In many societies, females are regarded as inferior to males

relationships power2

When people are part of any set of relationships, they tend to arrange themselves into hierachies

A hierarchy is a system in which people are placed according to their power and importance

Take your school as an example:

At the top is the principal

Then Head of Departments

Then teachers



relationships power3
  • Every member of a hierachy has his/her own duties and responsibilities. Those who are lower down the hierachy are expected to respect and listen to those above them
  • Those who are higher are expected to protect and guide those who are below
  • Hierachies usually work well because everybody knows

what is expected from him/her

  • Sometimes people near the top of the hierachy abuse

their power, they use it to bully, dominate and control


relationships power4
  • Gender inequality can result in the abuse of power. Some men use a position of power to act in ways that contribute to social problems such as domestic and sexual violence, but others are trying to address these issues.
gender power abuse

Domestic and sexual violence

Rape is an act of violence and an abuse of power, and it is seen as a serious crime in South Africa. Rape means sex without consent.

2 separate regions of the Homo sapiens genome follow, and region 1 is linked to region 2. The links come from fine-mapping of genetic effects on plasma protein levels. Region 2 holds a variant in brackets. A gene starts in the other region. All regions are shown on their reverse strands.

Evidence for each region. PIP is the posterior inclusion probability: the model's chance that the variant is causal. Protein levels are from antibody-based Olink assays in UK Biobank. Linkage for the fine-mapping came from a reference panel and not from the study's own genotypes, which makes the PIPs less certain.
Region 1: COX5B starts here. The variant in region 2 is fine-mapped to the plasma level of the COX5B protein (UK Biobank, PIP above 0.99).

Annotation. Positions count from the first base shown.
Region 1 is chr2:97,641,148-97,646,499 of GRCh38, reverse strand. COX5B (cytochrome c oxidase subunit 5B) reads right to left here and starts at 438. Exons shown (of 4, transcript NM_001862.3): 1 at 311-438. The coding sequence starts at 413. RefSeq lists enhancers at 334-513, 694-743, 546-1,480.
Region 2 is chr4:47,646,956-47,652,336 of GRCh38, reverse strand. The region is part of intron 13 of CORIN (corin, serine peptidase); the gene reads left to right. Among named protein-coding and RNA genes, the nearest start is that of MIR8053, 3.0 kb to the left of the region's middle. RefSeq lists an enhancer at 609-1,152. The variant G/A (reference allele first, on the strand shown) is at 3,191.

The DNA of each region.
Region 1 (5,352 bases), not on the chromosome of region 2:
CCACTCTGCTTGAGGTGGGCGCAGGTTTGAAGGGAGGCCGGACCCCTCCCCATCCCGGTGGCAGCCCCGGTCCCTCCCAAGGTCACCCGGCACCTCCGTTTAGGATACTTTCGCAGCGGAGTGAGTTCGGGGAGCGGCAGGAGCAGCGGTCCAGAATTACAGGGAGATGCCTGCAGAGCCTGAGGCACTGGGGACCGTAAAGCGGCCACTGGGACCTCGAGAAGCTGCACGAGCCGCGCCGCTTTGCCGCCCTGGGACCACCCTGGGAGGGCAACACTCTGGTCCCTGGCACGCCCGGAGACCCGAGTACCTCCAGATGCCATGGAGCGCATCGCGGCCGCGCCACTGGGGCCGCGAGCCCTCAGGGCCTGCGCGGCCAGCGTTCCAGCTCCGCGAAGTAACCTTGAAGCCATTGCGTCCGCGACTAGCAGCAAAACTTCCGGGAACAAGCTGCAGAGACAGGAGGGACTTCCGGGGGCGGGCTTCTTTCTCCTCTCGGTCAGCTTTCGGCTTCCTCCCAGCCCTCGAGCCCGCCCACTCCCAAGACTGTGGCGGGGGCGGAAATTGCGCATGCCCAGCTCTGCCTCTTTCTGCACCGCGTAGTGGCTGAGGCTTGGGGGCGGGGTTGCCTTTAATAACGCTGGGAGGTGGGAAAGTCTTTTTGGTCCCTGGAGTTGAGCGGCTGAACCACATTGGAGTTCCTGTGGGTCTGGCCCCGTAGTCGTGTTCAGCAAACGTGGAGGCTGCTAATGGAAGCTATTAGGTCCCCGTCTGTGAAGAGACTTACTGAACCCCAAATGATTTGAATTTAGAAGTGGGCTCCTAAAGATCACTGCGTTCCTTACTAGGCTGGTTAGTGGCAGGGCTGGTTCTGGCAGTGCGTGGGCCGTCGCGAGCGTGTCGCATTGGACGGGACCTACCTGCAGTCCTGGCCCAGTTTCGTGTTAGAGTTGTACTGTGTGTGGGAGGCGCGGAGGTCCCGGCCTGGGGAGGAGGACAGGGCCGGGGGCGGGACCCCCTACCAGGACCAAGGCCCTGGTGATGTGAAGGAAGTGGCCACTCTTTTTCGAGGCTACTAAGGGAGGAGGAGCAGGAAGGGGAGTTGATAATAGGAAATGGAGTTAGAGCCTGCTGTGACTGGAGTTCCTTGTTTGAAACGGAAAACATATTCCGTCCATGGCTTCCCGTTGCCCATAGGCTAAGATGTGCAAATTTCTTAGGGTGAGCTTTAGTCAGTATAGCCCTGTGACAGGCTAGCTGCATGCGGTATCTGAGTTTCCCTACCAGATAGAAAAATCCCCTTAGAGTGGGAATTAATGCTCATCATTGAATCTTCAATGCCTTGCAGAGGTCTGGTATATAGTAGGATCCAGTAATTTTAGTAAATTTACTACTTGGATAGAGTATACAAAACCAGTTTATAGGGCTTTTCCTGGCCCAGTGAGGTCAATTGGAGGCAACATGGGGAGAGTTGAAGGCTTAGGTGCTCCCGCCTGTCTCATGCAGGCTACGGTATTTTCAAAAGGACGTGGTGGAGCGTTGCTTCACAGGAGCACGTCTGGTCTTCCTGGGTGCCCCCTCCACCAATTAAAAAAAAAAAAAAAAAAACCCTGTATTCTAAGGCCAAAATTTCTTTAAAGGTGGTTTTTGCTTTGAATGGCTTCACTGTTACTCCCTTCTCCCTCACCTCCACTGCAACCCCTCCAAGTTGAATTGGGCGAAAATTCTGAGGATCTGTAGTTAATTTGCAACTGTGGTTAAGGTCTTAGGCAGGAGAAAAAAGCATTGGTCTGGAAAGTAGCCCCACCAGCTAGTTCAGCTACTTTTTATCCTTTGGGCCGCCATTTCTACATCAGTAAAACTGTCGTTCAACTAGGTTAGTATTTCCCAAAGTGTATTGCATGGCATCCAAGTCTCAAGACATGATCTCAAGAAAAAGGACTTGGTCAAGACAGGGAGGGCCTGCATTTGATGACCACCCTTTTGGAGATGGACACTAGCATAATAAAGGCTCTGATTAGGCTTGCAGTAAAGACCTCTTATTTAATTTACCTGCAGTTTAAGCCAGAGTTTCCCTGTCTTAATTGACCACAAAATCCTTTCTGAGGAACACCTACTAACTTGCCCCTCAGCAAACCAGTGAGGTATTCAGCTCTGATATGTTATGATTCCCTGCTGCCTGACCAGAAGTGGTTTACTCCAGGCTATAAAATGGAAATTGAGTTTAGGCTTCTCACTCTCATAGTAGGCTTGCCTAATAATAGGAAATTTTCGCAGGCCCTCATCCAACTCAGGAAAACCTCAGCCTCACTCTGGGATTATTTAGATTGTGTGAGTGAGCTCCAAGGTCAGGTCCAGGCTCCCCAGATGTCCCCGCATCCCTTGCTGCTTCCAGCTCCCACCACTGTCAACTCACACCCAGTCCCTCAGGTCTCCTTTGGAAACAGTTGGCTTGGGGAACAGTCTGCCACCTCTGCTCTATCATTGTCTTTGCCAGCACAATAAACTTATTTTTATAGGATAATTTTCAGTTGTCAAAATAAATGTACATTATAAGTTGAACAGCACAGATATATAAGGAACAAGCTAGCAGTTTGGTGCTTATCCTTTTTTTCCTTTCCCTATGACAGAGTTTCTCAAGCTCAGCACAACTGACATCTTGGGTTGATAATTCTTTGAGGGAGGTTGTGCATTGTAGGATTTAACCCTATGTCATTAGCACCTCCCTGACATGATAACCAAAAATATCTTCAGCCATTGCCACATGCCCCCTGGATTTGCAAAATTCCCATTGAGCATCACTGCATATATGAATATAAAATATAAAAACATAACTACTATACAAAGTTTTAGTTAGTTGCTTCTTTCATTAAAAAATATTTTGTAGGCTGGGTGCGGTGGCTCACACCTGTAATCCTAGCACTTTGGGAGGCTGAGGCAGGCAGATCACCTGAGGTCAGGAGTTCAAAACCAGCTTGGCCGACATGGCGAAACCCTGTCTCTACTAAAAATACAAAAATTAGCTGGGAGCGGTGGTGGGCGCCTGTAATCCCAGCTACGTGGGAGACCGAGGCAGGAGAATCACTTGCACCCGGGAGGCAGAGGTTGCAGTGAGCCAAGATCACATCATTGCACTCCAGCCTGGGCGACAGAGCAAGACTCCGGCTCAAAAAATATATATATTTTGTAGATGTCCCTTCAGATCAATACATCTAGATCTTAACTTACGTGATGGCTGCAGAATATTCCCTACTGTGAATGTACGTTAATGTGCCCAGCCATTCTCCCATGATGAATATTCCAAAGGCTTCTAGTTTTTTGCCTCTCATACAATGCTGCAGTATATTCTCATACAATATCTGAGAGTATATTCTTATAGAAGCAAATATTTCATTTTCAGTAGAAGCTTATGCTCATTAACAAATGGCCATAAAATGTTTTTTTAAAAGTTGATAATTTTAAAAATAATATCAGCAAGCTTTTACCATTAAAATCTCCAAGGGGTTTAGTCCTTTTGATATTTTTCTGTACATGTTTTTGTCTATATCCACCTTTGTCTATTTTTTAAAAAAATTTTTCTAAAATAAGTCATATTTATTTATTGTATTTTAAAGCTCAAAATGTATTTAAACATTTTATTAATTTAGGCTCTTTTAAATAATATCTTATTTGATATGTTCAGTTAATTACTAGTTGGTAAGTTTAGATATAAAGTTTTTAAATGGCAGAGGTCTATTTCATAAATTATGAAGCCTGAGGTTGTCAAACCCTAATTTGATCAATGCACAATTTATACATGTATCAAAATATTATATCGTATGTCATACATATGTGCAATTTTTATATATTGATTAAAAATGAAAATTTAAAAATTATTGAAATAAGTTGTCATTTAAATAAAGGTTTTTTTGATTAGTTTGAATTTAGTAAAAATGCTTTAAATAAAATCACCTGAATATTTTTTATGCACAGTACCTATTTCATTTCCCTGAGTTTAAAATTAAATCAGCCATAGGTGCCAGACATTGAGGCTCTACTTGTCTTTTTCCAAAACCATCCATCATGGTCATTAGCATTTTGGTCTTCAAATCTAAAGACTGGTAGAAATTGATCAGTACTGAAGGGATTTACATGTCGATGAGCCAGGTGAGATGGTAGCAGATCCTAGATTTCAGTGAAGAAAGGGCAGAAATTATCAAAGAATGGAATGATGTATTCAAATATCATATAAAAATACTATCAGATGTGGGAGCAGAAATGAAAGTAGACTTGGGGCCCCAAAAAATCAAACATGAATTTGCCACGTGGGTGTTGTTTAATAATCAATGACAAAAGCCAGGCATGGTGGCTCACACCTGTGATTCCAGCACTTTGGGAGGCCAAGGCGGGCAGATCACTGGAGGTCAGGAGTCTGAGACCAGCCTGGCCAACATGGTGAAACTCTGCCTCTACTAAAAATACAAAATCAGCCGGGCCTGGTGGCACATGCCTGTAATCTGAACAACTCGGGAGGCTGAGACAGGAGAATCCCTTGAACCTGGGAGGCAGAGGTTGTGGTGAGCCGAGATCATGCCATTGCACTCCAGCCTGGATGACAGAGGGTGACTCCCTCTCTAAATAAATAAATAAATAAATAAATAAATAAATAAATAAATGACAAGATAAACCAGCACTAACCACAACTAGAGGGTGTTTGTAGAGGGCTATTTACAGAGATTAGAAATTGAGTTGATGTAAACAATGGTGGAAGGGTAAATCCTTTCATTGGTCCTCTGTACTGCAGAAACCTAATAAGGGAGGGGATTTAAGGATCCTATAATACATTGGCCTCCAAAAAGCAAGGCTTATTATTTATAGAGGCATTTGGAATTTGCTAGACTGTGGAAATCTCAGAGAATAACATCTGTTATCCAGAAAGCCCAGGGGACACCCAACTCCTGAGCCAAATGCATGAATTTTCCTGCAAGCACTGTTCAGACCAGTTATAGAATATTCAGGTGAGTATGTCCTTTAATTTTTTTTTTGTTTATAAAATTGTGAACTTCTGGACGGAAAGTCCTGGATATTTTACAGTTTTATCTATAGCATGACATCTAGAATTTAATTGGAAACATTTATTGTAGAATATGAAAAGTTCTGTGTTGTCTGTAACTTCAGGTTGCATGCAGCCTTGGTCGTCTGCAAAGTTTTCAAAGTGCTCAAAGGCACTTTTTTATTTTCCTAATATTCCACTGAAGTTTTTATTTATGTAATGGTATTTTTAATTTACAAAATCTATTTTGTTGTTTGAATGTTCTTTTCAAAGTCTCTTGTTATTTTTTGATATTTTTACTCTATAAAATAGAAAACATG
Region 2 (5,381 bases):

Instances of Domestic violence has

increased. More and more woman are

abused physically, emotionally, psychologically.

what exactly is domestic violence
What exactly is ‘domestic violence’?
  • Domestic violence is any form of physical, sexual, emotional, verbal, psychological  and/or economic abuse,  or any other behaviour that causes harm to a person’s safety, health or wellbeing. Domestic violence can be defined as any controlling or abusive behaviour between those in a domestic relationship which causes harm to a person’s safety, health, or well-being. Example: Husband beating his wife, child being molested by parent, wife running-down her husband etc
in what ways does domestic violence impact the victim
In what ways does domestic violence impact the victim?
  • Domestic violence impacts on the victim in the following ways: 
  • Low self-esteem
  • Thoughts of suicide
  • Depression
  • Death
  • Projection of  abusive tendencies on

people around you

  • Alcohol and drugs
  • Bullying and stealing
  • Aggression
  • Poor health
  • Poor work performance
  • Poor concentration
what laws are there to protect people against domestic violence
What laws are there to protect people against domestic violence?
  • The following laws are available for


  • Domestic Violence Act  1161998
  • Child care  Act 382005 as amended
  • Criminal Procedure Act 511977
  • Police Service Act 681999 
  • Bill of Rights as enshrined in the

Constitution of South Africa

where can i go for help
Where can I go for help?
  • The following resources may be utilized to report incidents of domestic violence:
  • FAMSA National Directorate (011) 975 7106
  • Sexual Offences Courts (012) 319 4000
  • Legal Aid Board (012) 401 9200
  • Department of Social Development  (012) 328 4026
  • Lawyers for Human Rights (012) 320 4026
  • Directorate Gender (012) 307 2990